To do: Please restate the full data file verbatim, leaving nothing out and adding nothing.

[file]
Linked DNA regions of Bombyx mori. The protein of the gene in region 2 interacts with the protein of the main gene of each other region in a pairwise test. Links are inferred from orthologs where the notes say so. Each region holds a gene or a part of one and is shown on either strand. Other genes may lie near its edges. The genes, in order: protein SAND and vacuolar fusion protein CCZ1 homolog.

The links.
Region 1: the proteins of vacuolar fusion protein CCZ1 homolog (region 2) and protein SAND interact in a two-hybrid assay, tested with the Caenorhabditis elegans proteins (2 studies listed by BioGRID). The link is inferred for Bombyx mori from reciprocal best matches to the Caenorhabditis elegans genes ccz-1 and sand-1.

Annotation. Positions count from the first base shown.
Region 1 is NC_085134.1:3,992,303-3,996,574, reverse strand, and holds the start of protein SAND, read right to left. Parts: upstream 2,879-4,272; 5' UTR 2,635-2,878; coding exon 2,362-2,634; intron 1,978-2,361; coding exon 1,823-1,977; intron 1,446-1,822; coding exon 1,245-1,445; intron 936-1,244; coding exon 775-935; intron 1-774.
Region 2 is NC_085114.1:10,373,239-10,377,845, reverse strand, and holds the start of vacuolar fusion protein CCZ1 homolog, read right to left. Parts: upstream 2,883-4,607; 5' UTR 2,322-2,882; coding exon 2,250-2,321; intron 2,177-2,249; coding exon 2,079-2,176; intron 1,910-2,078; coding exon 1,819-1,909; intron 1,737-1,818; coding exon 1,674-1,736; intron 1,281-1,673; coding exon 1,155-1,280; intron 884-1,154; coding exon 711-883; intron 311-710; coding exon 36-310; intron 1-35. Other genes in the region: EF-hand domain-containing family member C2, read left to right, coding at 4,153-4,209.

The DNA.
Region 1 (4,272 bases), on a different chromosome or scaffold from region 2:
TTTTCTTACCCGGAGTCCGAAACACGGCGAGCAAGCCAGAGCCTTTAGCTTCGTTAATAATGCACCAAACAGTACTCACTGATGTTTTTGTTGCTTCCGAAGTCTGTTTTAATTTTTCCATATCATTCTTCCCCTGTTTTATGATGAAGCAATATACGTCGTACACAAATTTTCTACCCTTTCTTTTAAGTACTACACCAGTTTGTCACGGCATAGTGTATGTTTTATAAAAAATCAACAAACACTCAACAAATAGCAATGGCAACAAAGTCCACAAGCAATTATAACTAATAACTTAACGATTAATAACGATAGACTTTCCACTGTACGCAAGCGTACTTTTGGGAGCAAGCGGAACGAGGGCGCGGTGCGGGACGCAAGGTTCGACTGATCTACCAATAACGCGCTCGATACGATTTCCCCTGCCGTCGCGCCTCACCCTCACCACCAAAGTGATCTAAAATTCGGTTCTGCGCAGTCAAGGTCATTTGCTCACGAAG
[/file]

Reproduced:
Linked DNA regions of Bombyx mori. The protein of the gene in region 2 interacts with the protein of the main gene of each other region in a pairwise test. Links are inferred from orthologs where the notes say so. Each region holds a gene or a part of one and is shown on either strand. Other genes may lie near its edges. The genes, in order: protein SAND and vacuolar fusion protein CCZ1 homolog.

The links.
Region 1: the proteins of vacuolar fusion protein CCZ1 homolog (region 2) and protein SAND interact in a two-hybrid assay, tested with the Caenorhabditis elegans proteins (2 studies listed by BioGRID). The link is inferred for Bombyx mori from reciprocal best matches to the Caenorhabditis elegans genes ccz-1 and sand-1.

Annotation. Positions count from the first base shown.
Region 1 is NC_085134.1:3,992,303-3,996,574, reverse strand, and holds the start of protein SAND, read right to left. Parts: upstream 2,879-4,272; 5' UTR 2,635-2,878; coding exon 2,362-2,634; intron 1,978-2,361; coding exon 1,823-1,977; intron 1,446-1,822; coding exon 1,245-1,445; intron 936-1,244; coding exon 775-935; intron 1-774.
Region 2 is NC_085114.1:10,373,239-10,377,845, reverse strand, and holds the start of vacuolar fusion protein CCZ1 homolog, read right to left. Parts: upstream 2,883-4,607; 5' UTR 2,322-2,882; coding exon 2,250-2,321; intron 2,177-2,249; coding exon 2,079-2,176; intron 1,910-2,078; coding exon 1,819-1,909; intron 1,737-1,818; coding exon 1,674-1,736; intron 1,281-1,673; coding exon 1,155-1,280; intron 884-1,154; coding exon 711-883; intron 311-710; coding exon 36-310; intron 1-35. Other genes in the region: EF-hand domain-containing family member C2, read left to right, coding at 4,153-4,209.

The DNA.
Region 1 (4,272 bases), on a different chromosome or scaffold from region 2:
TTTTCTTACCCGGAGTCCGAAACACGGCGAGCAAGCCAGAGCCTTTAGCTTCGTTAATAATGCACCAAACAGTACTCACTGATGTTTTTGTTGCTTCCGAAGTCTGTTTTAATTTTTCCATATCATTCTTCCCCTGTTTTATGATGAAGCAATATACGTCGTACACAAATTTTCTACCCTTTCTTTTAAGTACTACACCAGTTTGTCACGGCATAGTGTATGTTTTATAAAAAATCAACAAACACTCAACAAATAGCAATGGCAACAAAGTCCACAAGCAATTATAACTAATAACTTAACGATTAATAACGATAGACTTTCCACTGTACGCAAGCGTACTTTTGGGAGCAAGCGGAACGAGGGCGCGGTGCGGGACGCAAGGTTCGACTGATCTACCAATAACGCGCTCGATACGATTTCCCCTGCCGTCGCGCCTCACCCTCACCACCAAAGTGATCTAAAATTCGGTTCTGCGCAGTCAAGGTCATTTGCTCACGAAG